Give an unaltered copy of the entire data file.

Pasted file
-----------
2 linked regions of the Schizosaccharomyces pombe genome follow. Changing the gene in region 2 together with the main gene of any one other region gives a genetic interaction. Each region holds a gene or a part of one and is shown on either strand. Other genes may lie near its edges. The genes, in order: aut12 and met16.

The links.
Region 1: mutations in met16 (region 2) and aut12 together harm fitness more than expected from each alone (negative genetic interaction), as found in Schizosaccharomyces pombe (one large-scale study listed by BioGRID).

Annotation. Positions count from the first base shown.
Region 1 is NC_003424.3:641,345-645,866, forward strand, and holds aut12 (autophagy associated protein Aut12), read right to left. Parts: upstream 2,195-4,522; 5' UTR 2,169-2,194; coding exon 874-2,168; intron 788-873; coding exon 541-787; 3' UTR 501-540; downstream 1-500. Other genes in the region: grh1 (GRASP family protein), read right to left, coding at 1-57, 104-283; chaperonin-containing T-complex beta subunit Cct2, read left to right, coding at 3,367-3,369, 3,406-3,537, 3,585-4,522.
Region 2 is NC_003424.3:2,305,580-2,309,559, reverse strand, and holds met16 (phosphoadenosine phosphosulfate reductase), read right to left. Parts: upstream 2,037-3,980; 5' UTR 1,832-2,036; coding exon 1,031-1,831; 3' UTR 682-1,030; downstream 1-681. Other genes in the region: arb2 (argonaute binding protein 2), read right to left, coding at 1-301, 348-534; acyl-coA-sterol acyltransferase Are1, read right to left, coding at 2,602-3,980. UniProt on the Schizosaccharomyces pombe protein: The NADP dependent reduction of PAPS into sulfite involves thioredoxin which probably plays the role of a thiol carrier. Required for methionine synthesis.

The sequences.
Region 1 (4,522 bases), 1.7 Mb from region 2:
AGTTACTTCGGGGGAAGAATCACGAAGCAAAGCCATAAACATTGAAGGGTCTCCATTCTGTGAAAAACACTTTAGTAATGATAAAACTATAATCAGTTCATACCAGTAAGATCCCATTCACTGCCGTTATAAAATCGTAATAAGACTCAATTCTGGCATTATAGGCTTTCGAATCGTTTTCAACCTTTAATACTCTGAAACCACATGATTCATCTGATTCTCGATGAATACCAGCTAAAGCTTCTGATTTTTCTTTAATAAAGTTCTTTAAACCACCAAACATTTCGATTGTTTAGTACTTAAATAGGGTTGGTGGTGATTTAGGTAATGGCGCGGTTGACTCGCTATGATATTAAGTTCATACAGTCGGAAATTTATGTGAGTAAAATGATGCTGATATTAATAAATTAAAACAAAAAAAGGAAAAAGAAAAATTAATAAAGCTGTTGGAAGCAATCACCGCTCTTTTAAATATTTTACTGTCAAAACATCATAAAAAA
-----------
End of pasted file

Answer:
2 linked regions of the Schizosaccharomyces pombe genome follow. Changing the gene in region 2 together with the main gene of any one other region gives a genetic interaction. Each region holds a gene or a part of one and is shown on either strand. Other genes may lie near its edges. The genes, in order: aut12 and met16.

The links.
Region 1: mutations in met16 (region 2) and aut12 together harm fitness more than expected from each alone (negative genetic interaction), as found in Schizosaccharomyces pombe (one large-scale study listed by BioGRID).

Annotation. Positions count from the first base shown.
Region 1 is NC_003424.3:641,345-645,866, forward strand, and holds aut12 (autophagy associated protein Aut12), read right to left. Parts: upstream 2,195-4,522; 5' UTR 2,169-2,194; coding exon 874-2,168; intron 788-873; coding exon 541-787; 3' UTR 501-540; downstream 1-500. Other genes in the region: grh1 (GRASP family protein), read right to left, coding at 1-57, 104-283; chaperonin-containing T-complex beta subunit Cct2, read left to right, coding at 3,367-3,369, 3,406-3,537, 3,585-4,522.
Region 2 is NC_003424.3:2,305,580-2,309,559, reverse strand, and holds met16 (phosphoadenosine phosphosulfate reductase), read right to left. Parts: upstream 2,037-3,980; 5' UTR 1,832-2,036; coding exon 1,031-1,831; 3' UTR 682-1,030; downstream 1-681. Other genes in the region: arb2 (argonaute binding protein 2), read right to left, coding at 1-301, 348-534; acyl-coA-sterol acyltransferase Are1, read right to left, coding at 2,602-3,980. UniProt on the Schizosaccharomyces pombe protein: The NADP dependent reduction of PAPS into sulfite involves thioredoxin which probably plays the role of a thiol carrier. Required for methionine synthesis.

The sequences.
Region 1 (4,522 bases), 1.7 Mb from region 2:
AGTTACTTCGGGGGAAGAATCACGAAGCAAAGCCATAAACATTGAAGGGTCTCCATTCTGTGAAAAACACTTTAGTAATGATAAAACTATAATCAGTTCATACCAGTAAGATCCCATTCACTGCCGTTATAAAATCGTAATAAGACTCAATTCTGGCATTATAGGCTTTCGAATCGTTTTCAACCTTTAATACTCTGAAACCACATGATTCATCTGATTCTCGATGAATACCAGCTAAAGCTTCTGATTTTTCTTTAATAAAGTTCTTTAAACCACCAAACATTTCGATTGTTTAGTACTTAAATAGGGTTGGTGGTGATTTAGGTAATGGCGCGGTTGACTCGCTATGATATTAAGTTCATACAGTCGGAAATTTATGTGAGTAAAATGATGCTGATATTAATAAATTAAAACAAAAAAAGGAAAAAGAAAAATTAATAAAGCTGTTGGAAGCAATCACCGCTCTTTTAAATATTTTACTGTCAAAACATCATAAAAAA